Europe


Byzantine Empire

The key challenge to the Byzantine Empire was to maintain a set of relations between itself and its sundry neighbors, including the
Georgians The Georgians, or Kartvelians (; ka, ქართველები, tr, ), are a nation and indigenous Caucasian Caucasian may refer to: Anthropology *Anything from the Caucasus region **Peoples of the Caucasus, humans from the Caucasus re ...

Georgians
,
Iberians The Iberians ( la, Hibērī, from el, Ἴβηρες, ''Iberes'') were a set of people that Greek#REDIRECT Greek Greek may refer to: Greece Anything of, from, or related to Greece Greece ( el, Ελλάδα, , ), officially the Hellenic ...
, the
Germanic peoples The Germanic peoples were a historical group of people living in Central Europe Central Europe is an area of Europe Europe is a which is also recognised as part of , located entirely in the and mostly in the . It comprises the wester ...

Germanic peoples
, the
Bulgars The Bulgars (also Bulghars, Bulgari, Bolgars, Bolghars, Bolgari, Proto-Bulgarians) were Turkic Turkic may refer to: * anything related to the country of Turkey * Turkic languages, a language family of at least thirty-five documented languages * ...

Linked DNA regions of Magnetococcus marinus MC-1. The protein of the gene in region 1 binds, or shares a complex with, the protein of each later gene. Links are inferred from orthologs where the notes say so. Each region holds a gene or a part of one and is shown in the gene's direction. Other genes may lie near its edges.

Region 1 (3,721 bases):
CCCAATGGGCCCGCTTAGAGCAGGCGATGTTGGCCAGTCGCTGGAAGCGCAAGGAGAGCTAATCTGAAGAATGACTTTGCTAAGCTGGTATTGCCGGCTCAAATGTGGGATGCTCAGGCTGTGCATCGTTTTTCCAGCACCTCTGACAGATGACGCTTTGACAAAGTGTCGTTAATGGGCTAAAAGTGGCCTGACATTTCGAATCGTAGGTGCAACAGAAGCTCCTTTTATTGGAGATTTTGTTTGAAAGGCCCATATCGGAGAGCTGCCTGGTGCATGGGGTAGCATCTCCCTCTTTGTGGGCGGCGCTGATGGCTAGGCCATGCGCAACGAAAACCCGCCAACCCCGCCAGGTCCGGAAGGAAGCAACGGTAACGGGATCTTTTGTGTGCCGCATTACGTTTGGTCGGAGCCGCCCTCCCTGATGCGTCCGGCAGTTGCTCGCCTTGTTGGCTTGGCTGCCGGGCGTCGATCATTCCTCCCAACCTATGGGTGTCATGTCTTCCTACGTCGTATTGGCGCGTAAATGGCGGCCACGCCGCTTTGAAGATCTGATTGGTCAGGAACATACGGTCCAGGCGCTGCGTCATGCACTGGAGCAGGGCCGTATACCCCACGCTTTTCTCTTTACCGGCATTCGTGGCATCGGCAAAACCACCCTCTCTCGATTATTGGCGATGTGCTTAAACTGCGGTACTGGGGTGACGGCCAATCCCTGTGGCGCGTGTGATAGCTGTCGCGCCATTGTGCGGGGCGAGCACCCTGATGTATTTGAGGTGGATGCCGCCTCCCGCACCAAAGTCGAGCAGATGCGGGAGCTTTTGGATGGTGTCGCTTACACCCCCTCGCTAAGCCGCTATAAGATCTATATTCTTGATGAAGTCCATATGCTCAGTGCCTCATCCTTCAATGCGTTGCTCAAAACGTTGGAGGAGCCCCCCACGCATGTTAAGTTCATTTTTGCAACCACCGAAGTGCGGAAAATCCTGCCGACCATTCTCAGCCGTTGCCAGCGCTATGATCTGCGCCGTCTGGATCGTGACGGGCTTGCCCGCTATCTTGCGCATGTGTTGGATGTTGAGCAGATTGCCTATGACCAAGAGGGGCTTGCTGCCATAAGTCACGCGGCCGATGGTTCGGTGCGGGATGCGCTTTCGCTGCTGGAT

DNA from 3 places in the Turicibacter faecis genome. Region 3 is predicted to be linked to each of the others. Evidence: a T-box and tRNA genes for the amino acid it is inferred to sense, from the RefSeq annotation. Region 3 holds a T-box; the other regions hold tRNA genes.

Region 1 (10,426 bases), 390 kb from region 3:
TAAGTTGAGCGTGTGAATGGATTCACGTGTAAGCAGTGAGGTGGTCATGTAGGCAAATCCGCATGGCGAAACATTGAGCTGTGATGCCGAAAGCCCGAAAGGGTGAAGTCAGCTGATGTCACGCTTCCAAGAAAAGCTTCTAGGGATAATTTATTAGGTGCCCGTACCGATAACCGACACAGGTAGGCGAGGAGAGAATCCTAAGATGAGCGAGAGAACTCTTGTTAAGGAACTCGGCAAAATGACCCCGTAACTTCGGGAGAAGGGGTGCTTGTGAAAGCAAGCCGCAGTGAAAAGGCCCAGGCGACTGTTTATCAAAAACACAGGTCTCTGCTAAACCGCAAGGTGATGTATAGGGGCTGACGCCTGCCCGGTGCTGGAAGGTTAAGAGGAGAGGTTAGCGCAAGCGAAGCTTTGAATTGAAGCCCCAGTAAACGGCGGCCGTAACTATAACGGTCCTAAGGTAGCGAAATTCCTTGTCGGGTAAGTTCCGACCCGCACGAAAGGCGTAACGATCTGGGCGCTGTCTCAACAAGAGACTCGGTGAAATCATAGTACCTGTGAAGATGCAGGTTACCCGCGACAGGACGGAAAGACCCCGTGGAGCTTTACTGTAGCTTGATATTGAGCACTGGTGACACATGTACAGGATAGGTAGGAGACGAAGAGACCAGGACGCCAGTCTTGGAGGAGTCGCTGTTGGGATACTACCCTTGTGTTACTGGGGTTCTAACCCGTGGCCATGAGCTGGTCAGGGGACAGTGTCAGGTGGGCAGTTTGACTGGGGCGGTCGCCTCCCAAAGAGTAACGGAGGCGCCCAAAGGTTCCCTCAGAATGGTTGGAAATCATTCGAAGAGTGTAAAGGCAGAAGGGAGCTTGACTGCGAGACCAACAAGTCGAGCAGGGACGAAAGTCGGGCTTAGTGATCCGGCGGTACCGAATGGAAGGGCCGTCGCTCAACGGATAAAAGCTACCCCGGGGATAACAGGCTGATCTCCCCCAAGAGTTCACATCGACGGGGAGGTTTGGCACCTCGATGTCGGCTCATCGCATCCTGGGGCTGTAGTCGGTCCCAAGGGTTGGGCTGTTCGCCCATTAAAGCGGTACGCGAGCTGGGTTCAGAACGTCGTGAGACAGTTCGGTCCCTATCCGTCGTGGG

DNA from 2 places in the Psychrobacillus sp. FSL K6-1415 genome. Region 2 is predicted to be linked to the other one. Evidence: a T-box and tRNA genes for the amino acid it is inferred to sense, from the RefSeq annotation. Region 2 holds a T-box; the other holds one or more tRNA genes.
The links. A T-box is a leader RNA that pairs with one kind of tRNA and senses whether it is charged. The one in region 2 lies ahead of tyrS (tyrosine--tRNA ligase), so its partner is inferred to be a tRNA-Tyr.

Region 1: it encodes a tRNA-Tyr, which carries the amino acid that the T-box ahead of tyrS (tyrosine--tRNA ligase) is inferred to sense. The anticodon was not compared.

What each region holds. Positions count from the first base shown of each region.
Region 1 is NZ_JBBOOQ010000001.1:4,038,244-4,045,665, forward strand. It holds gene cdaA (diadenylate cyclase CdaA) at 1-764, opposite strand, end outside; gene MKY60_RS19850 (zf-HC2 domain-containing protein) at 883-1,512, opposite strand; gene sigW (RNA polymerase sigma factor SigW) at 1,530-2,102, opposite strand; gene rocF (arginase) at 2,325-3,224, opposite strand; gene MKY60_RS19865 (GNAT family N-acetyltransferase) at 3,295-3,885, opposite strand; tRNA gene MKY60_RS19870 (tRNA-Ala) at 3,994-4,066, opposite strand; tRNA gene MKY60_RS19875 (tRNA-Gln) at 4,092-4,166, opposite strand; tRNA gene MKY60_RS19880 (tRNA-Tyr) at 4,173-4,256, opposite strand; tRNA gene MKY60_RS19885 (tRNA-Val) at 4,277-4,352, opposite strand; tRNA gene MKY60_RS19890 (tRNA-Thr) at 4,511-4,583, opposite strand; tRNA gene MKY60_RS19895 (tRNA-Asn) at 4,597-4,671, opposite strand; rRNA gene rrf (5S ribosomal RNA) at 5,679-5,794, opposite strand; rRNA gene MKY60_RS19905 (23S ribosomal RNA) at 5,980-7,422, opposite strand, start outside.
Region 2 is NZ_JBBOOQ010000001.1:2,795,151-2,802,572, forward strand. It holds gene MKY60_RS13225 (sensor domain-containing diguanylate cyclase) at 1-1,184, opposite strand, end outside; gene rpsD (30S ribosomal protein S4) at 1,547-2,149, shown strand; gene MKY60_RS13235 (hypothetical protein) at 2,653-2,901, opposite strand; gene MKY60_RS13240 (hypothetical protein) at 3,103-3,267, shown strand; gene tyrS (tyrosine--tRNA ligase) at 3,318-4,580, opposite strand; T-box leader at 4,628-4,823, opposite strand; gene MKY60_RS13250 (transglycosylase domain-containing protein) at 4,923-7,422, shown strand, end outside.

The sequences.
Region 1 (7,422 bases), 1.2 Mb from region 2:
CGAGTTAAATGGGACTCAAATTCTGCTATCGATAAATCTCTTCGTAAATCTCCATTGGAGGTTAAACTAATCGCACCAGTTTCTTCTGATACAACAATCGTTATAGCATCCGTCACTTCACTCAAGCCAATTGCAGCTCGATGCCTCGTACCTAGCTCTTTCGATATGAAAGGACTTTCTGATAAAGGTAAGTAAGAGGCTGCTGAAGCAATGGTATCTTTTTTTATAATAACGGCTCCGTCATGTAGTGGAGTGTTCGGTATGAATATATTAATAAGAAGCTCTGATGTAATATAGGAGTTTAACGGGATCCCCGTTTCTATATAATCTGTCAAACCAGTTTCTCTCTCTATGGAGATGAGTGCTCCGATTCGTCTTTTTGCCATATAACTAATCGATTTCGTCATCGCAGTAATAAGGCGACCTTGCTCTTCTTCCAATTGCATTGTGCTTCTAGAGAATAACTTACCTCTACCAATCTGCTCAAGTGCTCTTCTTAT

Bulgars
, the
Slavs Slavs are an ethno-linguistic group of people who speak the various Slavic languages of the larger Balto-Slavic language, Balto-Slavic linguistic group of the Indo-European languages. They are native to Eurasia, stretching from Central Europe, ...

Slavs
, the
Armenians Armenians ( hy, հայեր, ''Romanization of Armenian, hayer'' ) are an ethnic group native to the Armenian Highlands of Western Asia. Armenians constitute the main population of Armenia and the ''de facto'' independent Republic of Artsakh, A ...
, the
Huns The Huns were a nomadic people A nomad ( frm, nomade "people without fixed habitation") is a member of a community without fixed habitation which regularly moves to and from the same areas. Such groups include hunter-gatherers, pastoral ...

Huns
, the
Avars Avar(s) or AVAR may refer to: Peoples and states * Avars (Caucasus), a modern Northeast Caucasian-speaking people in the North Caucasus, Dagestan, Russia **Avar language, the modern Northeast Caucasian language spoken by the Avars of the North Ca ...
, the
Franks The Franks ( la, Franci or ) were a group of whose name was first mentioned in 3rd-century Roman sources, and associated with tribes between the and the , on the edge of the . Later the term was associated with Germanic dynasties within the ...

Franks
, the